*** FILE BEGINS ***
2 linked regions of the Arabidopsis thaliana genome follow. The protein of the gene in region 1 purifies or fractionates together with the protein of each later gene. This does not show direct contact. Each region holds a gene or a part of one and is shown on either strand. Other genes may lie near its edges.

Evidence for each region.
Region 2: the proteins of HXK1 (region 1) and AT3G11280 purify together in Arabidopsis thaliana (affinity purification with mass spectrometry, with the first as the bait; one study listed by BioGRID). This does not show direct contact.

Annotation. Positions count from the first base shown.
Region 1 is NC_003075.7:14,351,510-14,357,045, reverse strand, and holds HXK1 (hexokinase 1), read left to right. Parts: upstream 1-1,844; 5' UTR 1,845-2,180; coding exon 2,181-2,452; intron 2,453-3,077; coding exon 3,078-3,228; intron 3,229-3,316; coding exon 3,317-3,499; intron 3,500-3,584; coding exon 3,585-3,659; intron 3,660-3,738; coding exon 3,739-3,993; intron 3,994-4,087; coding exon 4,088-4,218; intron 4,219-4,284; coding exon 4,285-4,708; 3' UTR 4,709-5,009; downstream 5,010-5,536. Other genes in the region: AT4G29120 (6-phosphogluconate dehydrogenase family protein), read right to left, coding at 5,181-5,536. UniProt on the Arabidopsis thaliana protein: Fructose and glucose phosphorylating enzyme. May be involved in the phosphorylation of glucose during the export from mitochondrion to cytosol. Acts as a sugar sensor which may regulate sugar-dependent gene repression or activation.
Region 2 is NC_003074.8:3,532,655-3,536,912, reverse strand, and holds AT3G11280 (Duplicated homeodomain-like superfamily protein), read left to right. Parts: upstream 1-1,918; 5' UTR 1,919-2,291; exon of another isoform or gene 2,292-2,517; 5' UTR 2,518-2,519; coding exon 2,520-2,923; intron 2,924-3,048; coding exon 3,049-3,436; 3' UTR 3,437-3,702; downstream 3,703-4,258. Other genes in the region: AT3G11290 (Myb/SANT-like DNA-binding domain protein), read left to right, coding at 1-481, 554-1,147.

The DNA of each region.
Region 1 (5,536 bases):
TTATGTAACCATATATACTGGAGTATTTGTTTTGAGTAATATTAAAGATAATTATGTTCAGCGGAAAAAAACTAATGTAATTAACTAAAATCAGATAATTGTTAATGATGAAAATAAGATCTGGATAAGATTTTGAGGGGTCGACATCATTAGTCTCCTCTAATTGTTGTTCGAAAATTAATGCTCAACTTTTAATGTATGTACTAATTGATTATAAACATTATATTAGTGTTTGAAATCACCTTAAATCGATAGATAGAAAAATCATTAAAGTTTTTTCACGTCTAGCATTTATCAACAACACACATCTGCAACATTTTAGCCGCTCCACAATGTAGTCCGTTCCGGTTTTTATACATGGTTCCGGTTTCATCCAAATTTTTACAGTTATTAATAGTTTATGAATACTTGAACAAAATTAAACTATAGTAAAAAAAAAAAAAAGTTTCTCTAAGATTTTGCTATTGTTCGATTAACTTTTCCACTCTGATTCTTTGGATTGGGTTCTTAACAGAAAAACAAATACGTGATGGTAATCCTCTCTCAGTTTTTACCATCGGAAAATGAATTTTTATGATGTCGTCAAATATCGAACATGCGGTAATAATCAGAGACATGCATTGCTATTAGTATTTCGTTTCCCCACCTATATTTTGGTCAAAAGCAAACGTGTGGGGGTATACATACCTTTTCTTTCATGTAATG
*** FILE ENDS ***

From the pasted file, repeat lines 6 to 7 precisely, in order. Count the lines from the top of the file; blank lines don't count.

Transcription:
Region 2 is NC_003074.8:3,532,655-3,536,912, reverse strand, and holds AT3G11280 (Duplicated homeodomain-like superfamily protein), read left to right. Parts: upstream 1-1,918; 5' UTR 1,919-2,291; exon of another isoform or gene 2,292-2,517; 5' UTR 2,518-2,519; coding exon 2,520-2,923; intron 2,924-3,048; coding exon 3,049-3,436; 3' UTR 3,437-3,702; downstream 3,703-4,258. Other genes in the region: AT3G11290 (Myb/SANT-like DNA-binding domain protein), read left to right, coding at 1-481, 554-1,147.

The DNA of each region.